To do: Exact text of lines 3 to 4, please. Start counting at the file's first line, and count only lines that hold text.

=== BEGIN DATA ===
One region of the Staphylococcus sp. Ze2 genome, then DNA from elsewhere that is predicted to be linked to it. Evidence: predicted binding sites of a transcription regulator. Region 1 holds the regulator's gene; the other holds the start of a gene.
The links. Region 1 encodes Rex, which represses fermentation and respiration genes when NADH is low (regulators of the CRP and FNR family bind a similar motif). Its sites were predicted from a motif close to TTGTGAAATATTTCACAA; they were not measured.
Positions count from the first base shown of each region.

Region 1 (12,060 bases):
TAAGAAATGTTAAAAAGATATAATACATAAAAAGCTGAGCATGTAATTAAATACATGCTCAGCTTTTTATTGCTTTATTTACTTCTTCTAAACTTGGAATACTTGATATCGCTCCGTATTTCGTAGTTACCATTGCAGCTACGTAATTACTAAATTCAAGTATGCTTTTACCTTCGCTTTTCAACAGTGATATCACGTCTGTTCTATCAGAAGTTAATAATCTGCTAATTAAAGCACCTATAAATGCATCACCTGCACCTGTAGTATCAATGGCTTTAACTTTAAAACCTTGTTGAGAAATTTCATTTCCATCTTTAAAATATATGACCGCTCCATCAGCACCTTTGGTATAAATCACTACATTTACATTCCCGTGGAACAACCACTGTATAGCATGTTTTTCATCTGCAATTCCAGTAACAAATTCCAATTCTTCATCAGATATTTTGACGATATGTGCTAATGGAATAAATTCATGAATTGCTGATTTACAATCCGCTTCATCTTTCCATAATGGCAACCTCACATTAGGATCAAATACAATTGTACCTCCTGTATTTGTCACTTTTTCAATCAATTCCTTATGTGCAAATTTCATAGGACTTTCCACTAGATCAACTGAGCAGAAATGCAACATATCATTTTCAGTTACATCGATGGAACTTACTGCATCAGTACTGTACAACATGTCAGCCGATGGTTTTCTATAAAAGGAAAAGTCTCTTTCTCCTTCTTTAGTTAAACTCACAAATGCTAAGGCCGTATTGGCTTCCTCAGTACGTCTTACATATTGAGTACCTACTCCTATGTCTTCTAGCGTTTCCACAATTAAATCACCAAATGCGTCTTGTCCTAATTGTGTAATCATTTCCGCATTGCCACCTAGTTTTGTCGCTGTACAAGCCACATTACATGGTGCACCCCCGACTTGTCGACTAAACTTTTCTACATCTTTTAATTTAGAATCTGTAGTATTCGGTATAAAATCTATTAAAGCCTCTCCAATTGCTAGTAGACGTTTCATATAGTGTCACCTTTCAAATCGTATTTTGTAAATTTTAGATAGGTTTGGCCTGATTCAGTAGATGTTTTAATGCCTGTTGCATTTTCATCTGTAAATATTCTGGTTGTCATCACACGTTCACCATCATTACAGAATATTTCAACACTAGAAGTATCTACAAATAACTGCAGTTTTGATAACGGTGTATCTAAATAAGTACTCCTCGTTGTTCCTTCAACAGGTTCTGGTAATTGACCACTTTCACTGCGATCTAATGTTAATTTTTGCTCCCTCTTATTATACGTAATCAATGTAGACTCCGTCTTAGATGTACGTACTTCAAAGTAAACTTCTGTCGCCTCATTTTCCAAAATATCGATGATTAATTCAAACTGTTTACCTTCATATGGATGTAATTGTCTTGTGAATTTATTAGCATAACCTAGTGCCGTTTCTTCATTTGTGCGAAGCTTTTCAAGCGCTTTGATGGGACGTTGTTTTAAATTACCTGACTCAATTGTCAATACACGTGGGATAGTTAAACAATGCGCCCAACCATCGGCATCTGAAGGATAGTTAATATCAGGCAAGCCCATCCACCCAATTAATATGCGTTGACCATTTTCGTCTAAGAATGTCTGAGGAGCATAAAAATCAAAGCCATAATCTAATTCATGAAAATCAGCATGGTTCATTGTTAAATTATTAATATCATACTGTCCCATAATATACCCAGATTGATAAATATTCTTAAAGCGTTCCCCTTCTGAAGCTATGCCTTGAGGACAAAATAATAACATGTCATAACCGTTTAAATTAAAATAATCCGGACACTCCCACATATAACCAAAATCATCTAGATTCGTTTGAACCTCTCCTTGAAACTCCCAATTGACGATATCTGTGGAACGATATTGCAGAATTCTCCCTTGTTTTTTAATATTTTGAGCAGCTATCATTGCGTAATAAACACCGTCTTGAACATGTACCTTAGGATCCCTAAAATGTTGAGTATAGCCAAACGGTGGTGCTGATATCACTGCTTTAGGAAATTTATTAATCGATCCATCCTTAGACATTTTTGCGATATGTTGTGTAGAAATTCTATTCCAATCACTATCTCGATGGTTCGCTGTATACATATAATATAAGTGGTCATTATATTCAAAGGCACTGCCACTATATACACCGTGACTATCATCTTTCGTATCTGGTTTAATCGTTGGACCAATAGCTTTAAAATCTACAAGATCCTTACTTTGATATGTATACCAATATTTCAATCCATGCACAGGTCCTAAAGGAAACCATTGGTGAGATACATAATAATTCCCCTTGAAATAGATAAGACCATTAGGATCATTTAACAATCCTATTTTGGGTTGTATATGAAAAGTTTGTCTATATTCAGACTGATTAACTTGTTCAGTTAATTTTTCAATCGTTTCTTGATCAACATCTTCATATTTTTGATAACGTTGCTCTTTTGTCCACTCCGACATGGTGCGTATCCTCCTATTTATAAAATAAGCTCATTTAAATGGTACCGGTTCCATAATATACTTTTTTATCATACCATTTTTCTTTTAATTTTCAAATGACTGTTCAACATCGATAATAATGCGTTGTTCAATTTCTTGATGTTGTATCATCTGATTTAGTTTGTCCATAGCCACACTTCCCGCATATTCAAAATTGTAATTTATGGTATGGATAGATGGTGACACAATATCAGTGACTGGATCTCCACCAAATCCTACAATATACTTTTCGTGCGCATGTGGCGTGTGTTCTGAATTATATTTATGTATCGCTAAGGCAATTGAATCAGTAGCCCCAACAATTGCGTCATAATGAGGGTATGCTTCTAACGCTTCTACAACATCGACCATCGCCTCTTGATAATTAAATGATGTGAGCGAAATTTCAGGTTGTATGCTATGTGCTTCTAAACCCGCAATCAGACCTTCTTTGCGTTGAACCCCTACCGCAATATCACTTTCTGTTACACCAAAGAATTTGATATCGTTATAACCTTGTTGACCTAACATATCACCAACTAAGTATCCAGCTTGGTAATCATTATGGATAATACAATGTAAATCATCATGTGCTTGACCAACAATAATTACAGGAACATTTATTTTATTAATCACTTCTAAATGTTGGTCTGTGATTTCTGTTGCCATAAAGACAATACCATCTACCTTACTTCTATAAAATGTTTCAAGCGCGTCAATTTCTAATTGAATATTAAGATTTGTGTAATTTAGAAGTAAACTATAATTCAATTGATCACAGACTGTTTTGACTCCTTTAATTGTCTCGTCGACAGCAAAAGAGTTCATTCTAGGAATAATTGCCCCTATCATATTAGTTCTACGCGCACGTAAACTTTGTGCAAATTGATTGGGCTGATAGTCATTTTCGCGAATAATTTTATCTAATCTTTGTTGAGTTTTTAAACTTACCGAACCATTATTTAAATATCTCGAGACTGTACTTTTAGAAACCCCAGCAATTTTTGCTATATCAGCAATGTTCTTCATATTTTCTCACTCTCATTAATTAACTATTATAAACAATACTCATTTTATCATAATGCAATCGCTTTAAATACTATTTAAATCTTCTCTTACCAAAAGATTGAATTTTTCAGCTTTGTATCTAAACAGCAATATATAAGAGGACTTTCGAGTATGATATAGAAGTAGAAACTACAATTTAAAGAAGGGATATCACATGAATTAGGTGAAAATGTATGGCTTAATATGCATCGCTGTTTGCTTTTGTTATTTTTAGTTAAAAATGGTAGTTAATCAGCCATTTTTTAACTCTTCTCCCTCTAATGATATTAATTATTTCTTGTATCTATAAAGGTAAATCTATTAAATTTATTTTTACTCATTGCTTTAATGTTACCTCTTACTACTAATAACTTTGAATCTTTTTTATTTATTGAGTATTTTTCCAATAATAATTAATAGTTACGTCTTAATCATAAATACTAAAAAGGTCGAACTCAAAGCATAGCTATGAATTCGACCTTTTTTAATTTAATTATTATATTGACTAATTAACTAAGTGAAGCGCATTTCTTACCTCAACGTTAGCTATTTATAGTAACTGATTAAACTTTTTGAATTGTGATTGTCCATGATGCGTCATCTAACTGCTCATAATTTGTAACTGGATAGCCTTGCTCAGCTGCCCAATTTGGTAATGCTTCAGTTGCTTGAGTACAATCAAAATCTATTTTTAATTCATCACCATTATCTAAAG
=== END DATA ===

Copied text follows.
Positions count from the first base shown of each region.

Region 1 (12,060 bases):